Analysis: U.S. credit 'relief' rally could be short-lived as Fed rate risk looms

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U.S. Federal Reserve Board Chair Jerome Powell speaks during his re-nominations hearing of the Senate Banking, Housing and Urban Affairs Committee on Capitol Hill, in Washington, U.S., January 11, 2022. Brendan Smialowski/Pool via REUTERS

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NEW YORK, March 25 (Reuters) - U.S. credit markets saw some respite after the Federal Reserve hiked interest rates last week, but the relief is expected to be short-lived as uncertainty around the U.S. central bank's ability to engineer a soft landing for the economy continues to weigh on risk assets.

Corporate bonds have had a rough start to the year as worries that tighter monetary policies could dent companies' profits and raise borrowing costs made investors more cautious.

But after the Fed increased rates by a quarter percentage point last week, corporate credit has seen some buying activity, moving in line with a stocks rally which was partly driven by investors comforted by more clarity on rate hikes and the Fed's decisive action against surging inflation.

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The yield spread on the ICE BofA U.S. High Yield Index (.MERH0A0), a commonly used benchmark for junk bond demand, had risen to 421 basis points as of March 15 - its highest since December 2020 - from 305 basis points at the start of the year, as investors pulled back from the market.

Those yields dropped by 25 basis points on March 16, when the Fed hiked rates for the first time in three years and set out an aggressive path for hikes for the remainder of the year. Yields have dropped further since, and stood at 367 basis points on Thursday.

Similarly, the yield indicated on the ICE BofA U.S. corporate index (.MERC0A0), which tracks dollar-denominated investment grade-rated corporate debt, dropped last week, from 152 basis points - which was its highest since July 2020 - to 146 basis points. It fell further to 132 basis points this week.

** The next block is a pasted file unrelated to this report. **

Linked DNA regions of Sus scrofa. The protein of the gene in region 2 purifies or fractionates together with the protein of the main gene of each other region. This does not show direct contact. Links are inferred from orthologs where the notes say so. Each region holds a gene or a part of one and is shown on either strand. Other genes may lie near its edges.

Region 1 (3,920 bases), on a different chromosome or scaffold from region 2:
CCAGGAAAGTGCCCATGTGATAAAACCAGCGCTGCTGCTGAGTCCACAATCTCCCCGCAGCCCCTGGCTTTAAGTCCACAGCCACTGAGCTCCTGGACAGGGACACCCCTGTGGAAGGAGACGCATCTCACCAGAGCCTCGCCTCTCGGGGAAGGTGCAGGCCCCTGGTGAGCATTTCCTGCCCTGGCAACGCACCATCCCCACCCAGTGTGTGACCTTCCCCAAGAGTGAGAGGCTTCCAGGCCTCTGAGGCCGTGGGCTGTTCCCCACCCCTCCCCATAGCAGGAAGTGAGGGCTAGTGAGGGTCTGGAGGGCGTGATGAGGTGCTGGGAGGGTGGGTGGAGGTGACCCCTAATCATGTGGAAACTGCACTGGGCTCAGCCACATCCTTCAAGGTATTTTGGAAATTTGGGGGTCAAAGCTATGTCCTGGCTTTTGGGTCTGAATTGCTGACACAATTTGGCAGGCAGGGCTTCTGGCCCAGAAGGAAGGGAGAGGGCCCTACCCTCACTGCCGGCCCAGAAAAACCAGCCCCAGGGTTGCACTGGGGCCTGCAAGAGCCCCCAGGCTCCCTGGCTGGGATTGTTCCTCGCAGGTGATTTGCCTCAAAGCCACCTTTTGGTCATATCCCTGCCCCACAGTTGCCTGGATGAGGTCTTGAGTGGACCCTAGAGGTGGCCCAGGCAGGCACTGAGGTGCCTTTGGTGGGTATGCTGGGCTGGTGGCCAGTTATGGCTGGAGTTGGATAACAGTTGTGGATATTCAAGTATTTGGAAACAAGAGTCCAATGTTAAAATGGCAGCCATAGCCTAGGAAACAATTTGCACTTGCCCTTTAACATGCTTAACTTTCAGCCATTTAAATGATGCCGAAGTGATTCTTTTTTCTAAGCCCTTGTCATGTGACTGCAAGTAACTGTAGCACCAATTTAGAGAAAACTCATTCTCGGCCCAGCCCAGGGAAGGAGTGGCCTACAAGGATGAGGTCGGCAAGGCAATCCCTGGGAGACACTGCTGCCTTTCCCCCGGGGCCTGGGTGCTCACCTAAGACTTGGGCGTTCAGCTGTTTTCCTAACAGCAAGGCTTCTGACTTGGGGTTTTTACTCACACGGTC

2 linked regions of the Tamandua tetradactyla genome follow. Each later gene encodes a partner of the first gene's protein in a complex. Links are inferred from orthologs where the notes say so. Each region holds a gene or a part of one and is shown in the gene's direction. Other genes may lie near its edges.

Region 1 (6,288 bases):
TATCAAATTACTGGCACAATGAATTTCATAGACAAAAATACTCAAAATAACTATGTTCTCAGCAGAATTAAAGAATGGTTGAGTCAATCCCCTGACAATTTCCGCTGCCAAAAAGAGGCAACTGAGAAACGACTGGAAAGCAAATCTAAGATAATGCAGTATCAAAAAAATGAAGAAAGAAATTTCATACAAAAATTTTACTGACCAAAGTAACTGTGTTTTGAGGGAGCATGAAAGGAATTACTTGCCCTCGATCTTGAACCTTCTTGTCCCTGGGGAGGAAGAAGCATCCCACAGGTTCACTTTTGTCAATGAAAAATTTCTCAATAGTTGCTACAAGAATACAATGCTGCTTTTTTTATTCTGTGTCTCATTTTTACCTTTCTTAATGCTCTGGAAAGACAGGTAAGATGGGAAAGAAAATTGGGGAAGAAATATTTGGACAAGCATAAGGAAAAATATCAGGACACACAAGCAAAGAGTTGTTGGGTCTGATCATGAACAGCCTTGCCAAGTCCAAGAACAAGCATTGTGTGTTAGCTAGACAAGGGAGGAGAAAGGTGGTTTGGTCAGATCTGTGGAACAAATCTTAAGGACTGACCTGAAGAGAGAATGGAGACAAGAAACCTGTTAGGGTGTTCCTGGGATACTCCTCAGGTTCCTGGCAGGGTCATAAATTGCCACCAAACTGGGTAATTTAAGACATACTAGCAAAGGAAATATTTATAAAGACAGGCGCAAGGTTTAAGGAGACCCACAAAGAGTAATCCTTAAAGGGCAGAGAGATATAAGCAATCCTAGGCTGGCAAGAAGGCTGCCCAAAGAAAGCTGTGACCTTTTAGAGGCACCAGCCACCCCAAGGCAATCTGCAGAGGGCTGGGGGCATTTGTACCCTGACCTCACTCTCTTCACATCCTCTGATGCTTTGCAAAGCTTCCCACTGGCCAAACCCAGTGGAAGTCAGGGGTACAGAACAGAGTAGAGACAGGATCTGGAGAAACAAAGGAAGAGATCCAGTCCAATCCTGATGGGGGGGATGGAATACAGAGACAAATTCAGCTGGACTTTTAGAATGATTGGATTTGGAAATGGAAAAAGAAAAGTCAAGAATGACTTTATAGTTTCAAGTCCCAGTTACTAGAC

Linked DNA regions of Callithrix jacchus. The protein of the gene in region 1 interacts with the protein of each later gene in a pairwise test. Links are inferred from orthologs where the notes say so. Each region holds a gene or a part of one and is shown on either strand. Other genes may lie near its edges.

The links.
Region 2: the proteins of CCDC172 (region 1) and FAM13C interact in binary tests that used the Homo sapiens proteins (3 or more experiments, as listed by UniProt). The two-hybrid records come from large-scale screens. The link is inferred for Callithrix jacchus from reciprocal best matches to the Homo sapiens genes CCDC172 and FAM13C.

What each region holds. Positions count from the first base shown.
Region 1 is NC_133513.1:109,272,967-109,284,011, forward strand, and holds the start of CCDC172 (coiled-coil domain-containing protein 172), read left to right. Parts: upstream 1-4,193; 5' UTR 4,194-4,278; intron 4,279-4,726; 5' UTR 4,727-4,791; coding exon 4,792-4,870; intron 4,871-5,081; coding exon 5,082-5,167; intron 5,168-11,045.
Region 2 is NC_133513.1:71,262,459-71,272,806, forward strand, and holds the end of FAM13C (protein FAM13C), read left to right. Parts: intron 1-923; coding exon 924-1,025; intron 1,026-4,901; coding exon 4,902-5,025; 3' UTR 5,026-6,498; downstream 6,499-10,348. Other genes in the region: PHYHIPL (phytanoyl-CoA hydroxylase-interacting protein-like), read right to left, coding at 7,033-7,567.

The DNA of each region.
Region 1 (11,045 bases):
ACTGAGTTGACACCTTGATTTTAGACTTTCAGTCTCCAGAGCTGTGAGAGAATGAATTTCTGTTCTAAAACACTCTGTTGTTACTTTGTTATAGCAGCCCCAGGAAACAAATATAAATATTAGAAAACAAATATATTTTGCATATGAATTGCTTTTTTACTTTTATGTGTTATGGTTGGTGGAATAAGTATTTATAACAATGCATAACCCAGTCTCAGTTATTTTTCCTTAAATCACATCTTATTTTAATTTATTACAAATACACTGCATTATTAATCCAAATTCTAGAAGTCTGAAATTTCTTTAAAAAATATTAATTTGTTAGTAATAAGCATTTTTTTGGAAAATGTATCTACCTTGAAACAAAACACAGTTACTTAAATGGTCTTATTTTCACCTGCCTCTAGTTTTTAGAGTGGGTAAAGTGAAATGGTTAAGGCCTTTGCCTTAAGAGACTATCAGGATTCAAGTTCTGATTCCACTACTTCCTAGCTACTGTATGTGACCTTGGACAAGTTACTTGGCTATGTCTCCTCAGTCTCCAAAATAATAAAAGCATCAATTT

"Credit spreads have generally rallied in sympathy with risk assets more broadly post-Fed," said Lauren Wagandt, a U.S. investment grade fixed income portfolio manager at T. Rowe Price. "Post-Fed, we have seen yield-based buyers step in, as all in corporate yields have risen and volatility has come down."

Spreads refer to the interest rate premium investors demand to hold corporate debt over safer U.S. Treasury bonds. They narrowed last year as government debt yields dropped, driving money into securities with lower credit ratings than Treasuries.

Fed Chair Jerome Powell said on Monday the central bank must move quickly to counter soaring inflation and that it could use bigger-than-usual rate hikes if needed, causing a sharp sell-off in government bonds. read more

Despite the credit rally, investors say the uncertainty around the Fed's ability to reduce inflation without causing a recession is an underlying risk.

"We believe the rally was more of a relief rally and will end up being short-lived given the same risks remain in place," said Wagandt.

That is already starting to show. BlackRock’s iShares iBoxx $ High Yield Corporate Bond ETF (HYG.P) - an exchange-traded fund which tracks the U.S. junk-bond market – jumped 1.4% on March 16 to trade at $81.7 a share, but it has lost momentum this week.

Its investment-grade corporate bond equivalent (LQD.P) has also lost some steam, dropping 1.3% from last week to trade at $120.22 a share on Thursday.

Neil Sutherland, portfolio manager at Schroders, said corporate spreads had widened to a point that, absent a recession, could be a good buying opportunity, particularly for overseas investors.

"You may have a window where spreads do OK in the next couple of months ... the key thing is, can the U.S. economy avoid recession in the face of an aggressive Fed? I think the jury's still out on that," he said.

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Reporting by Davide Barbuscia; editing by Michelle Price and Jonathan Oatis

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